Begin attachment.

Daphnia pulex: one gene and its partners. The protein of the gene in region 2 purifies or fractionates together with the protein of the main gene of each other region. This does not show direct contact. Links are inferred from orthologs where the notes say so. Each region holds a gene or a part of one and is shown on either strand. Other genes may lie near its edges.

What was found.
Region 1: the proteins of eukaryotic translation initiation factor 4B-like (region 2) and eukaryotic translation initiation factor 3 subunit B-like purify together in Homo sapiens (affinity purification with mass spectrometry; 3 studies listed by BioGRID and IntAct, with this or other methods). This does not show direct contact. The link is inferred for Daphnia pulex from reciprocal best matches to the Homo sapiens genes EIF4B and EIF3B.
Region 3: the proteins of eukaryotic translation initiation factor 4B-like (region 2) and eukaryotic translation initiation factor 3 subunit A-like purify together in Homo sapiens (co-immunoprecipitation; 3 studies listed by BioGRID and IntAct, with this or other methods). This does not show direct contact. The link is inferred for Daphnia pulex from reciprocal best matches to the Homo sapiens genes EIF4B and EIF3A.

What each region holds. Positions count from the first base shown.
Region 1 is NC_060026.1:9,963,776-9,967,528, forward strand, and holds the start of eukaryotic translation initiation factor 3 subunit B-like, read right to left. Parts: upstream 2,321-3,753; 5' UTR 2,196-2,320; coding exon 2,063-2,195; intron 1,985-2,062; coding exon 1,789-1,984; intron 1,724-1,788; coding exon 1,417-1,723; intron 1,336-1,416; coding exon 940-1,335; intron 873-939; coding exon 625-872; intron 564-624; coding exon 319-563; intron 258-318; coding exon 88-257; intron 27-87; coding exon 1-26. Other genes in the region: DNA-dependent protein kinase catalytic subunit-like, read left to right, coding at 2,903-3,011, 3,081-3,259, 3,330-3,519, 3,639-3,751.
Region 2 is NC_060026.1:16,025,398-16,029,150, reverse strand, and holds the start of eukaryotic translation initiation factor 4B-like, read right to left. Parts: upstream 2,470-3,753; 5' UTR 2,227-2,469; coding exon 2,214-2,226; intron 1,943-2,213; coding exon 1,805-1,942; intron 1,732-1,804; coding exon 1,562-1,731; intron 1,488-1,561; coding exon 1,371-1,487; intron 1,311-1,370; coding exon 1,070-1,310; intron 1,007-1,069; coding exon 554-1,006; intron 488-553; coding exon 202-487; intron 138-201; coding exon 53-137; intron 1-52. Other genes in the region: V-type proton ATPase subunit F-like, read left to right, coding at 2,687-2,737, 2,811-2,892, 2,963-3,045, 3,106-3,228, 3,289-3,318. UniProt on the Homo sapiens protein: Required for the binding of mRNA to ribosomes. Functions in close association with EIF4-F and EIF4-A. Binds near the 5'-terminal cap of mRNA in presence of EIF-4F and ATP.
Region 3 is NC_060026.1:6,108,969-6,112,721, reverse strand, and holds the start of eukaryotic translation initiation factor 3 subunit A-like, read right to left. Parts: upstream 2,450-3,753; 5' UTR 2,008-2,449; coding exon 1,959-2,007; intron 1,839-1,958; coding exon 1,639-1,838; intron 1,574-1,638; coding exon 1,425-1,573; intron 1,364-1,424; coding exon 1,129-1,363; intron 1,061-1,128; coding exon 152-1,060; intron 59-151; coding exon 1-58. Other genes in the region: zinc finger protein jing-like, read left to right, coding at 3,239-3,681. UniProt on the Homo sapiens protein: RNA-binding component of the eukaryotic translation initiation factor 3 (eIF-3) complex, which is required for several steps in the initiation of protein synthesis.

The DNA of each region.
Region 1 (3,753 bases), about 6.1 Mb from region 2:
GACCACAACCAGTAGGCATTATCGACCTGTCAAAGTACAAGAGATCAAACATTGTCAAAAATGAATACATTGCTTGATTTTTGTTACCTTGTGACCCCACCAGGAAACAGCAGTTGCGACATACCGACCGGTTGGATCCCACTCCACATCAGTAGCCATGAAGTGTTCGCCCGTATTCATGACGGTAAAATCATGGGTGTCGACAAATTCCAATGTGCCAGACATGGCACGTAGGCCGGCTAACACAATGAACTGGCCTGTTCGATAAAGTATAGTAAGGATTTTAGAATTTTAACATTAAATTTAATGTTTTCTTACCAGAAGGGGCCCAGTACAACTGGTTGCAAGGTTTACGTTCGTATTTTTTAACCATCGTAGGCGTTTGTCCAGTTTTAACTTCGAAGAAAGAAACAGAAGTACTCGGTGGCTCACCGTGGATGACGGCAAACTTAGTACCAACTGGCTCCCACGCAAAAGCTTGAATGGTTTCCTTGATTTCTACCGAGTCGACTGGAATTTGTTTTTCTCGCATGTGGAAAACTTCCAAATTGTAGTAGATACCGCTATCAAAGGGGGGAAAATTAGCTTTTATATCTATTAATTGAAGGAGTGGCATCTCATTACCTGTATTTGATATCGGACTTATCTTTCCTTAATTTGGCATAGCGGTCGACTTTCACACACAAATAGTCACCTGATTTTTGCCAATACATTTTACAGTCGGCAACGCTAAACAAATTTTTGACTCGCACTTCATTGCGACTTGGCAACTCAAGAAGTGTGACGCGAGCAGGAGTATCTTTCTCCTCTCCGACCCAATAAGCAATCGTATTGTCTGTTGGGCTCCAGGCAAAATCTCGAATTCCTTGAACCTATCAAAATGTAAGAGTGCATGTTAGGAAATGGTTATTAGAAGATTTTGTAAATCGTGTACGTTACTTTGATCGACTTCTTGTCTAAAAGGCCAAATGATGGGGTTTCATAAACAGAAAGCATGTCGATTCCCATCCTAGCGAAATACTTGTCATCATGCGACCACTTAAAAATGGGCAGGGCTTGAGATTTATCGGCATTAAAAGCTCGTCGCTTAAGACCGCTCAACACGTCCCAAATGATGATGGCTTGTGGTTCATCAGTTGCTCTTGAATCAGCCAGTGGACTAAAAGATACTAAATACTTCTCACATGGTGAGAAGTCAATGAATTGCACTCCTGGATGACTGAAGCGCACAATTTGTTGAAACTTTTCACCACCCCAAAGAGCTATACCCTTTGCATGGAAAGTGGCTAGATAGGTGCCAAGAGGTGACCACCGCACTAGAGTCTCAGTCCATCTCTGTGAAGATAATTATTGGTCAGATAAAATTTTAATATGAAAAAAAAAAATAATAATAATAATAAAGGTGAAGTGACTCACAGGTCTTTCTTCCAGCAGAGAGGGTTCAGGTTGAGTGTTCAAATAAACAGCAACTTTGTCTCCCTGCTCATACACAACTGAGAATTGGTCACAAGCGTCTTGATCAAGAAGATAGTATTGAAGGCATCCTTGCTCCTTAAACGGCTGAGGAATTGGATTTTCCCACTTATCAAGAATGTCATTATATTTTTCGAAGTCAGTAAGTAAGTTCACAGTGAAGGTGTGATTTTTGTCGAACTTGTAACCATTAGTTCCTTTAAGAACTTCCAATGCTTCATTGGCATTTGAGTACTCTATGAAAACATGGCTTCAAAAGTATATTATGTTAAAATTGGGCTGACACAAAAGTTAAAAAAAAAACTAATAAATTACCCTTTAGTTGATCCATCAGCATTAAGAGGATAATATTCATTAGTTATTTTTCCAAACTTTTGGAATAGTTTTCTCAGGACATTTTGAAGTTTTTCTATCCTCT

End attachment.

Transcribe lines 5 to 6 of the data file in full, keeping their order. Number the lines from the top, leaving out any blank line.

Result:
What each region holds. Positions count from the first base shown.
Region 1 is NC_060026.1:9,963,776-9,967,528, forward strand, and holds the start of eukaryotic translation initiation factor 3 subunit B-like, read right to left. Parts: upstream 2,321-3,753; 5' UTR 2,196-2,320; coding exon 2,063-2,195; intron 1,985-2,062; coding exon 1,789-1,984; intron 1,724-1,788; coding exon 1,417-1,723; intron 1,336-1,416; coding exon 940-1,335; intron 873-939; coding exon 625-872; intron 564-624; coding exon 319-563; intron 258-318; coding exon 88-257; intron 27-87; coding exon 1-26. Other genes in the region: DNA-dependent protein kinase catalytic subunit-like, read left to right, coding at 2,903-3,011, 3,081-3,259, 3,330-3,519, 3,639-3,751.